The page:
In a new twist, Amazon has again repackaged and repriced its services, this time allowing Amazon EC2 instances to be treated as if they were scheduled jobs -- at up to 10 percent off Amazon's usual prices.
SRI (Scheduled Reserved Instances) allows customers to "reserve capacity on a recurring basis with a daily, weekly, or monthly schedule over the course of a one-year term," according to the blog post announcing the new feature.
Purchasing an SRI is similar to setting up a conventional reserved instance. After the user selects a time frame for running instances, Amazon provides a list of instance types available for that segment.
To that end, using SRIs slightly resembles using EC2 Spot instances. Instead of bidding for capacity, as one would with a Spot Instance, customer bids for one of a limited number of usage slots available in a given window.
SRI usage revolves around batch-operation scenarios -- that is, a company performing tabulations for a given month on a specific weekend or a compute job for a 3D rendering that needs to be performed overnight. Such jobs only require an instance to spin up, run, deliver their results into an AWS storage instance, then shut down.
Why use SRIs instead of simply hand-scheduling those jobs? Convenience and cost. SRIs are 5 percent less expensive than standard on-demand instances during peak hours, and 10 percent cheaper during off-peak (weekends).
One major drawback to SRIs: You have to make upfront commitments to usage. You can book daily, weekly, or monthly schedules, but you have to book them over the course of a one-year term -- and you have to book at least 1,200 hours of utilization for the term, or an average of 3.28 hours per day across the course of a year. Unused capacity during the course of the term does not appear to be refundable, and you can't book the start of an SRI term more than three months before the start of the term.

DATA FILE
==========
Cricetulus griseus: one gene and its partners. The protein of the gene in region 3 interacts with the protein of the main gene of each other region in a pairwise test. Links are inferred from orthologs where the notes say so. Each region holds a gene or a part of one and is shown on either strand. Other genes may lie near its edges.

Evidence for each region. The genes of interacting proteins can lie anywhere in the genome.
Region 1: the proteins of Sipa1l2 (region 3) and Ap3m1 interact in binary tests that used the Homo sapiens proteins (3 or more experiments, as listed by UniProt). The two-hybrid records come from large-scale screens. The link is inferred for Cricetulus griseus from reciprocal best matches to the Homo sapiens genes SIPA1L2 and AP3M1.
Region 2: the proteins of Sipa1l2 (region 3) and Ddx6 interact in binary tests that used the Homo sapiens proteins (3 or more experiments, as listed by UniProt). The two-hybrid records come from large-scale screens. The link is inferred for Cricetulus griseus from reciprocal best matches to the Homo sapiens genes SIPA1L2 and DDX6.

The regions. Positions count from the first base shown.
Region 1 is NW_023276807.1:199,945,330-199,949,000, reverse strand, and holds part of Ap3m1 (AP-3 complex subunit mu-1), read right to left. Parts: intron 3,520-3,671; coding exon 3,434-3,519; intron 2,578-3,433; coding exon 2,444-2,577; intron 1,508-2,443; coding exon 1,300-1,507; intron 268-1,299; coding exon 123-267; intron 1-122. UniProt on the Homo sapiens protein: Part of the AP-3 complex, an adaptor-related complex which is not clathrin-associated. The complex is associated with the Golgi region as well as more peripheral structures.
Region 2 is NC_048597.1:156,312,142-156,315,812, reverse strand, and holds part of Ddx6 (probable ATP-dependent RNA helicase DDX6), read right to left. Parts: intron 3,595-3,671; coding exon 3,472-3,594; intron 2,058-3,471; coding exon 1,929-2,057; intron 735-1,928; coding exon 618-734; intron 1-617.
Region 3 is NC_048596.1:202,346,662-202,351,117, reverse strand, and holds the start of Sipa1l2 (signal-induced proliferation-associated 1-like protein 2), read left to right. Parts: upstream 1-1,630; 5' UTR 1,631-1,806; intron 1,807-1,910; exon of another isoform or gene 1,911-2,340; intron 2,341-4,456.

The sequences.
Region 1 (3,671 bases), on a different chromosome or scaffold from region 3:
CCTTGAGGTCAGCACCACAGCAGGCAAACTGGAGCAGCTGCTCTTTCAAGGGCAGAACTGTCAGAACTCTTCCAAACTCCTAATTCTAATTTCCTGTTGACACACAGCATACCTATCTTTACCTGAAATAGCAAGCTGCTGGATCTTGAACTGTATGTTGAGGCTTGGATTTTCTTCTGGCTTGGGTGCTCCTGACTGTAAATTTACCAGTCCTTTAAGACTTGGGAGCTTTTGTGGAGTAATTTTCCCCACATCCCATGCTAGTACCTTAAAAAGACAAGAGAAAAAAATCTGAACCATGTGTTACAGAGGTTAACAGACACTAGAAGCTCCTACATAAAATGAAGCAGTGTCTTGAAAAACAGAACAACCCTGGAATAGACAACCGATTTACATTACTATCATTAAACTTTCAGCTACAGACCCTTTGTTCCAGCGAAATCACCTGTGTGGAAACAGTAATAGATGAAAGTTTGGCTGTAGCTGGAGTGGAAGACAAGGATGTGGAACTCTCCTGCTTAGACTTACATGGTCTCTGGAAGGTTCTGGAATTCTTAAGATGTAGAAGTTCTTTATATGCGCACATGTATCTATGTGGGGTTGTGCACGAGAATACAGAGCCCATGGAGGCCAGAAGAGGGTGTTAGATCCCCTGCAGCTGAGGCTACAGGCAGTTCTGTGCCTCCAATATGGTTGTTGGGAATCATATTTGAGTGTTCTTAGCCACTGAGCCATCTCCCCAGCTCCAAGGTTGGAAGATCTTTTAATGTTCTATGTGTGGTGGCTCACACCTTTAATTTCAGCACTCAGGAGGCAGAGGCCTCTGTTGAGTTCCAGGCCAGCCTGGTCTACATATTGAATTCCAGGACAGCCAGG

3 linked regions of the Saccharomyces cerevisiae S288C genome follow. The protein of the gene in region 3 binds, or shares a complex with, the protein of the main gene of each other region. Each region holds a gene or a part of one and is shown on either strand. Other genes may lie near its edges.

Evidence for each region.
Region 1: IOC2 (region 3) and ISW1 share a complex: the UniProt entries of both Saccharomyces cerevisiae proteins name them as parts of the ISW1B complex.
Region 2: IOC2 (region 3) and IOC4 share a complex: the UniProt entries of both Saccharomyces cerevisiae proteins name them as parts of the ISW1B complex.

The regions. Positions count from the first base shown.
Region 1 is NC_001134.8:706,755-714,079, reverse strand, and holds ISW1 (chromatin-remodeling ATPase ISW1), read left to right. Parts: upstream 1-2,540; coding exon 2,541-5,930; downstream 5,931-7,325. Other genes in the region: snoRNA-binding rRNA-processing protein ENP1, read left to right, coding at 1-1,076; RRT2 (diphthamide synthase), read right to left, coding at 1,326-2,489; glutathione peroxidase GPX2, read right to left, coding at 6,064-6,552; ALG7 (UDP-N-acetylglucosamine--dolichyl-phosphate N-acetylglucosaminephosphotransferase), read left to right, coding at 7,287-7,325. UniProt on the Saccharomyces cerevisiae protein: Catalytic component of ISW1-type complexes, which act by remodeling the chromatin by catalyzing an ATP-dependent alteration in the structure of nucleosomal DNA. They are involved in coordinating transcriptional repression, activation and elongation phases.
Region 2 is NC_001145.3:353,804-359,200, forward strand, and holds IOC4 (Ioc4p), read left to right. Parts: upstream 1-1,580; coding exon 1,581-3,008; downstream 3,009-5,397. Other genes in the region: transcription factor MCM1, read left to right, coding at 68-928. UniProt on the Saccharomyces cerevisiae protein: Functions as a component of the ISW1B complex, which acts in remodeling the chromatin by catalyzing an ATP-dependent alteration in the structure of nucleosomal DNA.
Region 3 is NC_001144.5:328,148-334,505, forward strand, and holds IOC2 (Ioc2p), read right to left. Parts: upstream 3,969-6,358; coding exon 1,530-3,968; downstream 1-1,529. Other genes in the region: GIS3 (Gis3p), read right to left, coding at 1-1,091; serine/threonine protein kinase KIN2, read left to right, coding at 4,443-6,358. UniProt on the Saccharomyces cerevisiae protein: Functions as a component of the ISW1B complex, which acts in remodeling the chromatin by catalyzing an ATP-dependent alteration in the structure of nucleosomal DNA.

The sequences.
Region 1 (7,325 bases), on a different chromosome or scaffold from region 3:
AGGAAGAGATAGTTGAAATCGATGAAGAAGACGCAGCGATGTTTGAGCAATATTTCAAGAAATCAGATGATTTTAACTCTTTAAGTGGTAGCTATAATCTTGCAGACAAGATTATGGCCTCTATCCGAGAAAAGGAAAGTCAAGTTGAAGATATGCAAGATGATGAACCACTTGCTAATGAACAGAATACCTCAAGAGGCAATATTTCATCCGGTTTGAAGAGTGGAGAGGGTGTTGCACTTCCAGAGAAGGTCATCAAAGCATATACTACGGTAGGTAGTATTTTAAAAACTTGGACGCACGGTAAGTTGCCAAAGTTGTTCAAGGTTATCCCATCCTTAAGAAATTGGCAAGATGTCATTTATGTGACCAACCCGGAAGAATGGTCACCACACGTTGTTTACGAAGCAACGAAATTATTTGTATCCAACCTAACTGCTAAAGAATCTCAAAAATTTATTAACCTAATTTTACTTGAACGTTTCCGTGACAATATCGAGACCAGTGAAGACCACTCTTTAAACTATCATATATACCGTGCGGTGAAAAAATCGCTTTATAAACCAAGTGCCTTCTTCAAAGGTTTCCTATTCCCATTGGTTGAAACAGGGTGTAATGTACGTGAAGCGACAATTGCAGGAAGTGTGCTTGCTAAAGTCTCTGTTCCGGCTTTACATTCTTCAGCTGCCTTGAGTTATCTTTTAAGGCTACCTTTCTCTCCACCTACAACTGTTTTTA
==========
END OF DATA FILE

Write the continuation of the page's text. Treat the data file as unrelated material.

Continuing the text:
The premise of AWS, and indeed the cloud itself, is on-demand, part-time computing. Amazon has pushed that envelope and found ways to further decouple the workloads from the instances. For example, AWS Lambda turns snippets of Java, Python, and Node.js code into on-demand services that don't require a whole AWS instance to run.
Amazon eventually plans to cross-integrate SRI with Lambda, although it's not yet clear the two will complement each other. In one likely scenario, Lambda instances would only run during predefined times and at a discount rate -- cost-effectively making APIs that are only needed occasionally. Amazon also plans SRI integration with its Auto Scaling and CloudFormation services, so SRI instances could theoretically be scaled to meet changing demand across time or controlled programmatically via templates.